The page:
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Uprooted by Naomi Novik


by Naomi Novik

Other authors: See the other authors section.

MembersReviewsPopularityAverage ratingMentions
3,0182262,800 (4.17)299
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» See also 299 mentions

English (218)  Dutch (2)  French (1)  German (1)  All languages (222)
Showing 1-5 of 218 (next | show all)
I love this book. I love the way the author writes about magic. I like the eastern European setting and culture. I like the plot - so much happens! I like the world-building. The whole conception of the forest and the way it operates is very good, and reminds me a bit of Tolkien. Even the romance, which suprised me, was good, even though it's the typical emotional unavailable man, tsundere type of relationship. Oh also, I loved what happened with Kasia throughout the book. OMG, and Alosha was awesome! I like that each wizard had their own unique style of magic, like a superhero.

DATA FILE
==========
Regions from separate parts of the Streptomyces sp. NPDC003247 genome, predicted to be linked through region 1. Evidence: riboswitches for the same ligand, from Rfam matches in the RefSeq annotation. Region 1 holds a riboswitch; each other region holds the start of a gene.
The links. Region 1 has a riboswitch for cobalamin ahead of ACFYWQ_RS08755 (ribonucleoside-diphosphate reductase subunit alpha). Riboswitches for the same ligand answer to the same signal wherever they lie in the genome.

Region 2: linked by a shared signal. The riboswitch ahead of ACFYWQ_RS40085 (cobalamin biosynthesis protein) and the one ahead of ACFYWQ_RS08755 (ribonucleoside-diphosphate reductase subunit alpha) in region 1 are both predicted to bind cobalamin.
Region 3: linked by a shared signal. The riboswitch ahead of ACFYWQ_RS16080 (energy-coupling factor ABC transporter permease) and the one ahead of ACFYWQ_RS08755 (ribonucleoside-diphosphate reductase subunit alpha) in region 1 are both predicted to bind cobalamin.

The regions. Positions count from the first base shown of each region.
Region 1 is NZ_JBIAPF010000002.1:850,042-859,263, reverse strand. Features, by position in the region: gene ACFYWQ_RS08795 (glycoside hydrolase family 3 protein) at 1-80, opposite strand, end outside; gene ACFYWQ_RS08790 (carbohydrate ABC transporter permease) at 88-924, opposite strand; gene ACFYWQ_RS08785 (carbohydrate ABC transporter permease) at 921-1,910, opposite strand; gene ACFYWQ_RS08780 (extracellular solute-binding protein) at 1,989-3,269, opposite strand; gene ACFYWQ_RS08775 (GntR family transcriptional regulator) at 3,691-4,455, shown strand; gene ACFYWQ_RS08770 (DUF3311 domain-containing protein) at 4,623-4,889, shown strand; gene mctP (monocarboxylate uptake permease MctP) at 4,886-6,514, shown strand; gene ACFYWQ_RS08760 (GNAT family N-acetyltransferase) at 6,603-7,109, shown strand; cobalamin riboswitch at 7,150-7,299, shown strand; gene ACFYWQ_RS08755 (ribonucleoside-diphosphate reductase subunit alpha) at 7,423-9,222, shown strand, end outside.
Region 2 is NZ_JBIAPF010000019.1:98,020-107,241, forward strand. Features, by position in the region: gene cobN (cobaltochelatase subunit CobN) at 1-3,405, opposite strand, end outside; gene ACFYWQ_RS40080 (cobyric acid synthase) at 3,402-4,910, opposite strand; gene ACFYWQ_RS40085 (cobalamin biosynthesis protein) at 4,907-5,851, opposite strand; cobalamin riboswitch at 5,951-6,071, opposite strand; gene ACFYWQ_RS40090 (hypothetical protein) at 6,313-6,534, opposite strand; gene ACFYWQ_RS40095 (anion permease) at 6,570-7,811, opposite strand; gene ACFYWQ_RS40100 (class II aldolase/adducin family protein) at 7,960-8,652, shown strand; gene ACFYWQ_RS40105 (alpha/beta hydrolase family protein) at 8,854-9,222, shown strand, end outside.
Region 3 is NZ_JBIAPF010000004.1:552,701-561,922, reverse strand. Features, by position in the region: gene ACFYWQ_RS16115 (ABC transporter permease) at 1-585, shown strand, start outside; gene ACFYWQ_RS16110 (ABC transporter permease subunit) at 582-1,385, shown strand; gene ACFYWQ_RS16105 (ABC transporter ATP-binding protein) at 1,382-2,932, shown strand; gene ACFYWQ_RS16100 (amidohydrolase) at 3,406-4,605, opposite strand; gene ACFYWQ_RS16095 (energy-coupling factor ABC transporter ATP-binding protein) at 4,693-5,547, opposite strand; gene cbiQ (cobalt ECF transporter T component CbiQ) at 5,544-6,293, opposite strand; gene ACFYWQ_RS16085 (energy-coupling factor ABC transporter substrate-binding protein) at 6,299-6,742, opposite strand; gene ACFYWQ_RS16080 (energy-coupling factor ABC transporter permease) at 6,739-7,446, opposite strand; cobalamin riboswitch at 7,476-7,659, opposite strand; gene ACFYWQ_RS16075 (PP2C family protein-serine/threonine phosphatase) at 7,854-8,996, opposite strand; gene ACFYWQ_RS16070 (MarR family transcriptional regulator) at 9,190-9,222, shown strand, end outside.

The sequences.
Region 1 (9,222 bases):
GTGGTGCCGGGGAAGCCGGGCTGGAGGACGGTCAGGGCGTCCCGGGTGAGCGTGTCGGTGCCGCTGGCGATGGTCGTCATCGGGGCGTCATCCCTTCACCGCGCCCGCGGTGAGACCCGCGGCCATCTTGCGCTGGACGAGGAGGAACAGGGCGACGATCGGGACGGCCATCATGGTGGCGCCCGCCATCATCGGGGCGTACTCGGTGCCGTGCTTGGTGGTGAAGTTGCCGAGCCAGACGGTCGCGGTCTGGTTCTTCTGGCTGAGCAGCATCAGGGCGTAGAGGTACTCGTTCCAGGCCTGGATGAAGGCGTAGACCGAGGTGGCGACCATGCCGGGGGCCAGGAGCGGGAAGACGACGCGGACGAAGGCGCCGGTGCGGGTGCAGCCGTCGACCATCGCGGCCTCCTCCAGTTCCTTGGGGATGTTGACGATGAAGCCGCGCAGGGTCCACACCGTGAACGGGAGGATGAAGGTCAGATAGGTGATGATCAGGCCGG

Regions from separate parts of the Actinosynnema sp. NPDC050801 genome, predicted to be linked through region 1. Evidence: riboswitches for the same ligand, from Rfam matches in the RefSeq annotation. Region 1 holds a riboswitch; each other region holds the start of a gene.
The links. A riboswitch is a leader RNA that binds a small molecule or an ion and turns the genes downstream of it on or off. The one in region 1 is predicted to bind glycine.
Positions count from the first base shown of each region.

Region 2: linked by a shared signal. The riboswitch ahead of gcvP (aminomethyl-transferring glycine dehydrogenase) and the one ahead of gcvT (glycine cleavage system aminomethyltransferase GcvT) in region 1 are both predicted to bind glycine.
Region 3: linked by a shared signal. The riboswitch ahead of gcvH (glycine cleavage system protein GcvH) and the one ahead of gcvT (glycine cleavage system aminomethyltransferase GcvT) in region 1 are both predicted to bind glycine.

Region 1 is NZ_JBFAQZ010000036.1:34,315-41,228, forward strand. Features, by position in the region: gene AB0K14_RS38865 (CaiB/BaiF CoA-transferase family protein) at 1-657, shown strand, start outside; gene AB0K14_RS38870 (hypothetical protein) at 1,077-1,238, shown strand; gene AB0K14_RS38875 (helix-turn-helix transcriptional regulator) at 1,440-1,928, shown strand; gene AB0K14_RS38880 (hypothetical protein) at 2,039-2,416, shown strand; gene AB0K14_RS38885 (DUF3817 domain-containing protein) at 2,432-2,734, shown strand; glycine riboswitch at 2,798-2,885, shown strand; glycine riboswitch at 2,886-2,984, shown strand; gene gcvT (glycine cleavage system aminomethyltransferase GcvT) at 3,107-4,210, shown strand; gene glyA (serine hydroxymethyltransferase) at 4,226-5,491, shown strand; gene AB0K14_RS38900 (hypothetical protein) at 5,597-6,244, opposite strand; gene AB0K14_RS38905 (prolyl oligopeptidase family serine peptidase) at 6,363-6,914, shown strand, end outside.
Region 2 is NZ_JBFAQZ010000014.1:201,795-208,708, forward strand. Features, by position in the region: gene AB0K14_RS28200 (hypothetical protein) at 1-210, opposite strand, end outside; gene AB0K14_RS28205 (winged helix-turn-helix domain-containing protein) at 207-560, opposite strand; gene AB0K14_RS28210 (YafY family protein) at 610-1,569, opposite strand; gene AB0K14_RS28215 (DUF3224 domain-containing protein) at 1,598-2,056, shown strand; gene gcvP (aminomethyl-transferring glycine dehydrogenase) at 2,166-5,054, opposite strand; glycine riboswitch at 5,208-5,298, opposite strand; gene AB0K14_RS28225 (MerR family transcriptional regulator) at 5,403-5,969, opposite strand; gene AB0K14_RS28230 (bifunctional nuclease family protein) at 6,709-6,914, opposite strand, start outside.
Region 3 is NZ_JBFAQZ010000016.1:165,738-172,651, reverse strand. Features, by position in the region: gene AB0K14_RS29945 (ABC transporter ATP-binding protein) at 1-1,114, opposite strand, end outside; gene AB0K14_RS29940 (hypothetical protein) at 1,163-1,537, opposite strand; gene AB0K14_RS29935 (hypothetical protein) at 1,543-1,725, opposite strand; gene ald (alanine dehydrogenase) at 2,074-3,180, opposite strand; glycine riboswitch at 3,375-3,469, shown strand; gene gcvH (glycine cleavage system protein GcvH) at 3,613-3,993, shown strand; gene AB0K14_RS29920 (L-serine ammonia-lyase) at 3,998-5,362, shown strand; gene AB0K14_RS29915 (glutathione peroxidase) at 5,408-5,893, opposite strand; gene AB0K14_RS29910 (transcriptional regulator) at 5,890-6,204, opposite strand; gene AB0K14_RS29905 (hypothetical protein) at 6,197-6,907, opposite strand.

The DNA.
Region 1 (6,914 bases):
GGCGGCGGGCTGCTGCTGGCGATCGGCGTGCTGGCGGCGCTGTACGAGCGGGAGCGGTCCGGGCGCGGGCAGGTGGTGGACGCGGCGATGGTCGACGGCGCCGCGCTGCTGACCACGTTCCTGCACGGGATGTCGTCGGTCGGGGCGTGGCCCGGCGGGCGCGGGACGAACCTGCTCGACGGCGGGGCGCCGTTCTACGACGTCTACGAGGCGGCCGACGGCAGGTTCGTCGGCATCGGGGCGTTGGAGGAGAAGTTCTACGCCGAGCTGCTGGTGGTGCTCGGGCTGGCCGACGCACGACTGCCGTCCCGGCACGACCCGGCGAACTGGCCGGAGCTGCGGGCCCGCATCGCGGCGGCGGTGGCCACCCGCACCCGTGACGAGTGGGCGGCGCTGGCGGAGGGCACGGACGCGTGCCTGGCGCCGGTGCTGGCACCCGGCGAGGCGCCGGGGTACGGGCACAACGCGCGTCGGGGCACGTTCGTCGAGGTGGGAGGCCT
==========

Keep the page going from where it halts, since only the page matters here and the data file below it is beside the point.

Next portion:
100 emoji. ( )
  xiaomarlo | Apr 17, 2019 |
“I don’t want more sense!” I said loudly, beating against the silence of the room. “Not if sense means I’ll stop loving anyone. What is there besides people that’s worth holding on to?”

I read "Spinning Silver" first and liked it a lot. “Uprooted”, I’d heard, was even better and while it’s certainly a great book, I’m not actually sure if “Spinning Silver”’s minor pacing flaw wouldn’t have made this book even better.

“Uprooted” tells the story of Agnieszka who lives in a small village near the Wood. Capital letter, because it’s an evil wood! Evil as in, monsters roaming it and everyone going into it either staying there, never to be seen again, or coming out corrupted to the core.